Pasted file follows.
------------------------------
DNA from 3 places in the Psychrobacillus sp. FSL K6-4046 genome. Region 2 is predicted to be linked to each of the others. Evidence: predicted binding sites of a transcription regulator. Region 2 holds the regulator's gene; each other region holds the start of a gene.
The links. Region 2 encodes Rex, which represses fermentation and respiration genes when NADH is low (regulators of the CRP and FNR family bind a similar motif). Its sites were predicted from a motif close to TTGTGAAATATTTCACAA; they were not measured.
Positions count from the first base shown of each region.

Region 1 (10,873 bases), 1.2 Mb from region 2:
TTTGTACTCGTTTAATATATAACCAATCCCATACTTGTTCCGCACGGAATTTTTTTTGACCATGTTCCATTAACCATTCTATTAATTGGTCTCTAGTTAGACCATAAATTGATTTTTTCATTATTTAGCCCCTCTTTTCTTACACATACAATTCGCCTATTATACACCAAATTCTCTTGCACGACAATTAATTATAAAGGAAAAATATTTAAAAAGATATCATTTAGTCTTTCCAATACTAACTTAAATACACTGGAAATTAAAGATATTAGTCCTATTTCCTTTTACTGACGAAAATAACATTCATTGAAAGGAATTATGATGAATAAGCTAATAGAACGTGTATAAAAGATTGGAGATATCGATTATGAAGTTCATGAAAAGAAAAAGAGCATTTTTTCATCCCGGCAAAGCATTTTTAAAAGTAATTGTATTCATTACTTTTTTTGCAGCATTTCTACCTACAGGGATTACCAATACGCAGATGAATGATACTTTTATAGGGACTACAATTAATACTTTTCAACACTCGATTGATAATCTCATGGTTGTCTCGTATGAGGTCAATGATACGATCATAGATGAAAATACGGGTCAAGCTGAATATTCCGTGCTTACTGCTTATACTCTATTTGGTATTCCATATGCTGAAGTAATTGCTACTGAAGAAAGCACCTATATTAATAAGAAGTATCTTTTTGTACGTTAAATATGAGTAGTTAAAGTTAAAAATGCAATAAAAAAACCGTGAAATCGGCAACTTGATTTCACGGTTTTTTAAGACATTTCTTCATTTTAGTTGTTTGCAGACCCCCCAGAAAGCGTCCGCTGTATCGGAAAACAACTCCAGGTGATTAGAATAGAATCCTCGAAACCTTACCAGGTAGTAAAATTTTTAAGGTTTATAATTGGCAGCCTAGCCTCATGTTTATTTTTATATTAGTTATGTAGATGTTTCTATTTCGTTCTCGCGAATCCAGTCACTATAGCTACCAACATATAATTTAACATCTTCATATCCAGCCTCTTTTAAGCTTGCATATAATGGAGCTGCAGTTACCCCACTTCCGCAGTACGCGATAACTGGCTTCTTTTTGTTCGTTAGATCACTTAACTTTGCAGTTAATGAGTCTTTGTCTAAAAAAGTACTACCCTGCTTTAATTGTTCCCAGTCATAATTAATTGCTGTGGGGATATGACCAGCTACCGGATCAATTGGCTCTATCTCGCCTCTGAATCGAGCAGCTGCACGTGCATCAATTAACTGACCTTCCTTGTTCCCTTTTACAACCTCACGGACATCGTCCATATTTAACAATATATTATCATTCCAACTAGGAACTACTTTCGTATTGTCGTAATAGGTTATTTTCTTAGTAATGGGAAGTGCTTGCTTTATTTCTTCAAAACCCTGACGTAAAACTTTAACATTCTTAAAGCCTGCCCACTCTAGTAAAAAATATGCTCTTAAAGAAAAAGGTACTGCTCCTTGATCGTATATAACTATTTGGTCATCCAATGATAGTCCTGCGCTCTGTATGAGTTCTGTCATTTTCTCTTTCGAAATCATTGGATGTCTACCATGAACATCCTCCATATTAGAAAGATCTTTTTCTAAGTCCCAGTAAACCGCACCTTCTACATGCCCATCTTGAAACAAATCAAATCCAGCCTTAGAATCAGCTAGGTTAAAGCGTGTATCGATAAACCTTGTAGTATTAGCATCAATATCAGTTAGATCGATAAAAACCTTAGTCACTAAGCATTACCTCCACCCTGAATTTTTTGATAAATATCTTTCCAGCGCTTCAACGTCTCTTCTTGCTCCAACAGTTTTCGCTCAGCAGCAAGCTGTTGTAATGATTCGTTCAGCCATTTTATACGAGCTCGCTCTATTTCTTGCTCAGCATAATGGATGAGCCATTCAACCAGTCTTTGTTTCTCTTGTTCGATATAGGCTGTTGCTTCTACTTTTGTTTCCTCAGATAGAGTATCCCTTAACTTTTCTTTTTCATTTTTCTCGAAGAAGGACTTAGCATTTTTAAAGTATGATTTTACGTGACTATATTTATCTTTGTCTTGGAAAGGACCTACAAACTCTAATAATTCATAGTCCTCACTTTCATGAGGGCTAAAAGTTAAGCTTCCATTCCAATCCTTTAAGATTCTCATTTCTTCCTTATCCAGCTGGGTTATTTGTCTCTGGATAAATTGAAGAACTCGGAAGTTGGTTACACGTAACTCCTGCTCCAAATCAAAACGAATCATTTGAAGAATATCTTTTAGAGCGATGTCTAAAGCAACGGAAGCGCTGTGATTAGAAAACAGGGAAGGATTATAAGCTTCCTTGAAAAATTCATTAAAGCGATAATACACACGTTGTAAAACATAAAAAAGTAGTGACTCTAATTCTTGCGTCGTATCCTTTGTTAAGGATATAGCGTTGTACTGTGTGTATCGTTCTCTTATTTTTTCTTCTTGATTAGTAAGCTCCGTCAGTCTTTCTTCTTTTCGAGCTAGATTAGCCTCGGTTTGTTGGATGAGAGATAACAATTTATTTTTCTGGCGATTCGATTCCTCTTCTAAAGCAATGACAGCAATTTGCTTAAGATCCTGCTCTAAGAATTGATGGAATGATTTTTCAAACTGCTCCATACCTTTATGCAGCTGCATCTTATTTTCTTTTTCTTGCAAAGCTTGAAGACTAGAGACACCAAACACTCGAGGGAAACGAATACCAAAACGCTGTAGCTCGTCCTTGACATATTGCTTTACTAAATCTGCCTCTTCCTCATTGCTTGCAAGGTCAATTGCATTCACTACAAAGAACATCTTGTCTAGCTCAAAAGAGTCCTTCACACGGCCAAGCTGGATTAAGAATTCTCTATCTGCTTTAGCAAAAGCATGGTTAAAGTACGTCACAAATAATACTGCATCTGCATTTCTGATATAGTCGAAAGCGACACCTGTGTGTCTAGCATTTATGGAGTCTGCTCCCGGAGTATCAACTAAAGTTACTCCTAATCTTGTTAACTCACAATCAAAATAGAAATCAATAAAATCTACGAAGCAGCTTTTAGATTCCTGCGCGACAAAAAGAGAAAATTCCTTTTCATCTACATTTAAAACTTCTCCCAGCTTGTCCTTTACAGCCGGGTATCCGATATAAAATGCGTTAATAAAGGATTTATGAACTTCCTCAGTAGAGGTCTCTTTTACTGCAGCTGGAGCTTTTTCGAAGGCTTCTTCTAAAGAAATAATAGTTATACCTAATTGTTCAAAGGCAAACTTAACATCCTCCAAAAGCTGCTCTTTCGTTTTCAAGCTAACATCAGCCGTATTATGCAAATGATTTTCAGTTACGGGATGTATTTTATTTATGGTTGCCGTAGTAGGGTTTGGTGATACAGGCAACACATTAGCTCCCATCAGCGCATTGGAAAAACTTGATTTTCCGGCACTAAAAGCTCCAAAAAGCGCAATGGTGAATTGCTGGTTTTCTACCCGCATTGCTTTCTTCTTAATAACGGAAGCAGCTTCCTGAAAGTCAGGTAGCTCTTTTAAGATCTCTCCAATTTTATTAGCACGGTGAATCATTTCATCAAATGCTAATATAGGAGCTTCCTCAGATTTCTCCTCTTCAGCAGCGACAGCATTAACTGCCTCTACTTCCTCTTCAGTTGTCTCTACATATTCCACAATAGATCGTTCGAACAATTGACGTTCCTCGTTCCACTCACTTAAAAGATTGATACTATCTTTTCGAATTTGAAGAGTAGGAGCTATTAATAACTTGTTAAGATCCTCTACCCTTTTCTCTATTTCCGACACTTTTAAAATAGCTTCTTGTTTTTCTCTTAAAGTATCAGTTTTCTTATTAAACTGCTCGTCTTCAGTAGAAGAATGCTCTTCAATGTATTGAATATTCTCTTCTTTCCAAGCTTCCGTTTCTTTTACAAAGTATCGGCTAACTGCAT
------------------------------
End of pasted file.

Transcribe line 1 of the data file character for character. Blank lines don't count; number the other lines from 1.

DNA from 3 places in the Psychrobacillus sp. FSL K6-4046 genome. Region 2 is predicted to be linked to each of the others. Evidence: predicted binding sites of a transcription regulator. Region 2 holds the regulator's gene; each other region holds the start of a gene.